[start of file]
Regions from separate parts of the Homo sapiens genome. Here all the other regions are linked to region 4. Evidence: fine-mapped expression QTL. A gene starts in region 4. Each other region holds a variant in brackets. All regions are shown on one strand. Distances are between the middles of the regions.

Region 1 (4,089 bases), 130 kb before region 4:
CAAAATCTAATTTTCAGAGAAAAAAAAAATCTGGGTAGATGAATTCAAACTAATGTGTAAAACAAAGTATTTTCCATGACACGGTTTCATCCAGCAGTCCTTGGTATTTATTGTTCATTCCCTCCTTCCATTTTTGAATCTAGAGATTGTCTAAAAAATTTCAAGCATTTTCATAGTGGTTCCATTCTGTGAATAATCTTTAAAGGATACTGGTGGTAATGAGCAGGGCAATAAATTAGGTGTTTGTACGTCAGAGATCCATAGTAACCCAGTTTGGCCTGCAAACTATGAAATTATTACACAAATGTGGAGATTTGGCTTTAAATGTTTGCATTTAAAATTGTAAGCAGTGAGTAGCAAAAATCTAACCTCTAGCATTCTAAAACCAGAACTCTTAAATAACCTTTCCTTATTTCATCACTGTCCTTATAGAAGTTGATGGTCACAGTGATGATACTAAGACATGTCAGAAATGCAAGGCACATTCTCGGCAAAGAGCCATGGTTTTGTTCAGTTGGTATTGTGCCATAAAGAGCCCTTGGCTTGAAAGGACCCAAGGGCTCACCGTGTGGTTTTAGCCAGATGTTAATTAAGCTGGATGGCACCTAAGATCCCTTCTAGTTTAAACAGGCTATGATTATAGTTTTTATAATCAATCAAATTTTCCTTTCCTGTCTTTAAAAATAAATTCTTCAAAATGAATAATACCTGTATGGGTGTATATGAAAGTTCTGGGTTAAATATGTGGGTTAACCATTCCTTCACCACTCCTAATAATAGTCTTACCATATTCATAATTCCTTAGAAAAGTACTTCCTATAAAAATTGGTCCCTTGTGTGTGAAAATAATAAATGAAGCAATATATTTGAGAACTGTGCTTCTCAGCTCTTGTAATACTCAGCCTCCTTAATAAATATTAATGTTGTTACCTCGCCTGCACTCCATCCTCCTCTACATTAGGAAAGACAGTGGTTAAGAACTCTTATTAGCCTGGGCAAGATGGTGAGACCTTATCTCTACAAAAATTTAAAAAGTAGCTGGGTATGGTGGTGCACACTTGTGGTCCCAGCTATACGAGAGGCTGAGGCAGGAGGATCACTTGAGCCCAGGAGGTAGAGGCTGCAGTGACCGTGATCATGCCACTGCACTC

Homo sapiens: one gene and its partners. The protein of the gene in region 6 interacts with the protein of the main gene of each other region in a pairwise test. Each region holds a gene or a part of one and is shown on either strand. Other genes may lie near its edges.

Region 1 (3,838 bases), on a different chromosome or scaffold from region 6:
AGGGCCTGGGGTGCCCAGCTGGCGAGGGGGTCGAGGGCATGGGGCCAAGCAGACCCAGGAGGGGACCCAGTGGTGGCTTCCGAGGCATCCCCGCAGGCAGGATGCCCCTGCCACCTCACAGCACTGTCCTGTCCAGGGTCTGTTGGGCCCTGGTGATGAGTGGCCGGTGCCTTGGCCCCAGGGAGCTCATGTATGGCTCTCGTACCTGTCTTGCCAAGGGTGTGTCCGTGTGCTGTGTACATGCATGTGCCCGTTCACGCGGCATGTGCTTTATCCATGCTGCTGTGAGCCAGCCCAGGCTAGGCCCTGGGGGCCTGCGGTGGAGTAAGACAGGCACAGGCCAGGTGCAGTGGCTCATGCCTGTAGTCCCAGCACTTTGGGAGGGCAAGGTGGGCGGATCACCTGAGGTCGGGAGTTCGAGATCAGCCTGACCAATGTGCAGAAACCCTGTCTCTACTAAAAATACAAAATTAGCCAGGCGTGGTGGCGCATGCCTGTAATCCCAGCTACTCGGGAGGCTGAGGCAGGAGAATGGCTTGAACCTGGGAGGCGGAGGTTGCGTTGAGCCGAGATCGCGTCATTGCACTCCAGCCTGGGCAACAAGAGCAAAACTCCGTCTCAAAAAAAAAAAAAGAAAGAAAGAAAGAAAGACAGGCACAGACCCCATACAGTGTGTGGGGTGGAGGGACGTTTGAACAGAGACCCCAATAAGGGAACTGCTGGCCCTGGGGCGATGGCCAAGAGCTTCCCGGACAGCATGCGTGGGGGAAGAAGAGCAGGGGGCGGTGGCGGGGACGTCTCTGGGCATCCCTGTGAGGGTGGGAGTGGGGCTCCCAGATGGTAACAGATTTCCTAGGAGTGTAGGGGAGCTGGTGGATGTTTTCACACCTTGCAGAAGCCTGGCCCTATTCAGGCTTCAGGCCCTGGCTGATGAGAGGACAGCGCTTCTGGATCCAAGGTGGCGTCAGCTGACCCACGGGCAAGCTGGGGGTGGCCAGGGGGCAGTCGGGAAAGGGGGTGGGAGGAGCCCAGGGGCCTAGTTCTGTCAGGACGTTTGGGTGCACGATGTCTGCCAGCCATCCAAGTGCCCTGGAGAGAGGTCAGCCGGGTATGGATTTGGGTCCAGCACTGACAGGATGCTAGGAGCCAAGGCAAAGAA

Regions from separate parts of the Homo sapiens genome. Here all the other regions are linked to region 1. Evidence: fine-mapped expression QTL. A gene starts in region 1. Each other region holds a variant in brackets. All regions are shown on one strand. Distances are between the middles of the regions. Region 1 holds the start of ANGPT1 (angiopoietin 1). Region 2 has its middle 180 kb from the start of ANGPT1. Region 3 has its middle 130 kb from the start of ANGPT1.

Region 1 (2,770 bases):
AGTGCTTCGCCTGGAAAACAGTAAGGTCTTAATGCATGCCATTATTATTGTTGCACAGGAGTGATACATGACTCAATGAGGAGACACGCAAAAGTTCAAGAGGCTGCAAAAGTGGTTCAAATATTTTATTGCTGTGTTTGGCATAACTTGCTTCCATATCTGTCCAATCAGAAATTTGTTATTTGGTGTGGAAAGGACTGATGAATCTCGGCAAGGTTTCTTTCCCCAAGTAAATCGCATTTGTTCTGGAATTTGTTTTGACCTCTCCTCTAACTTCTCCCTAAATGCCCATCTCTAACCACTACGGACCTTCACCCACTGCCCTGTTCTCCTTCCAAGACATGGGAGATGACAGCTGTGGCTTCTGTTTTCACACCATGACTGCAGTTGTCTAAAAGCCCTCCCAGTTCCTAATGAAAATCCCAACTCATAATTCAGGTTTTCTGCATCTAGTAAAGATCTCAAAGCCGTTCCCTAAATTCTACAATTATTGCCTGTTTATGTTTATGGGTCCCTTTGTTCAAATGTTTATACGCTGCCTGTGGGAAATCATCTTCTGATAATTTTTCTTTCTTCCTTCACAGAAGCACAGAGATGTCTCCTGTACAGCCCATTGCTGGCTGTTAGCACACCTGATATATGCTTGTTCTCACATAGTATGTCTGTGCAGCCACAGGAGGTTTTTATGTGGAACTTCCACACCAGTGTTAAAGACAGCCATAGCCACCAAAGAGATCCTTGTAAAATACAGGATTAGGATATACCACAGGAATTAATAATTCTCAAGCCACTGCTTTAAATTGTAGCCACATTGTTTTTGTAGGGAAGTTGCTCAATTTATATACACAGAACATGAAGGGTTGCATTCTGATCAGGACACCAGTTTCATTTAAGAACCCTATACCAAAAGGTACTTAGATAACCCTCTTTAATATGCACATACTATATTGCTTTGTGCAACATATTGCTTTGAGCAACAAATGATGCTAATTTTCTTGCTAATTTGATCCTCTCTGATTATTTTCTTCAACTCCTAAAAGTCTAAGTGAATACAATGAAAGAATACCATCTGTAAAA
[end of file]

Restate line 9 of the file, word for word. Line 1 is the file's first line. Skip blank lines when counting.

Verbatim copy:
AGTGCTTCGCCTGGAAAACAGTAAGGTCTTAATGCATGCCATTATTATTGTTGCACAGGAGTGATACATGACTCAATGAGGAGACACGCAAAAGTTCAAGAGGCTGCAAAAGTGGTTCAAATATTTTATTGCTGTGTTTGGCATAACTTGCTTCCATATCTGTCCAATCAGAAATTTGTTATTTGGTGTGGAAAGGACTGATGAATCTCGGCAAGGTTTCTTTCCCCAAGTAAATCGCATTTGTTCTGGAATTTGTTTTGACCTCTCCTCTAACTTCTCCCTAAATGCCCATCTCTAACCACTACGGACCTTCACCCACTGCCCTGTTCTCCTTCCAAGACATGGGAGATGACAGCTGTGGCTTCTGTTTTCACACCATGACTGCAGTTGTCTAAAAGCCCTCCCAGTTCCTAATGAAAATCCCAACTCATAATTCAGGTTTTCTGCATCTAGTAAAGATCTCAAAGCCGTTCCCTAAATTCTACAATTATTGCCTGTTTATGTTTATGGGTCCCTTTGTTCAAATGTTTATACGCTGCCTGTGGGAAATCATCTTCTGATAATTTTTCTTTCTTCCTTCACAGAAGCACAGAGATGTCTCCTGTACAGCCCATTGCTGGCTGTTAGCACACCTGATATATGCTTGTTCTCACATAGTATGTCTGTGCAGCCACAGGAGGTTTTTATGTGGAACTTCCACACCAGTGTTAAAGACAGCCATAGCCACCAAAGAGATCCTTGTAAAATACAGGATTAGGATATACCACAGGAATTAATAATTCTCAAGCCACTGCTTTAAATTGTAGCCACATTGTTTTTGTAGGGAAGTTGCTCAATTTATATACACAGAACATGAAGGGTTGCATTCTGATCAGGACACCAGTTTCATTTAAGAACCCTATACCAAAAGGTACTTAGATAACCCTCTTTAATATGCACATACTATATTGCTTTGTGCAACATATTGCTTTGAGCAACAAATGATGCTAATTTTCTTGCTAATTTGATCCTCTCTGATTATTTTCTTCAACTCCTAAAAGTCTAAGTGAATACAATGAAAGAATACCATCTGTAAAA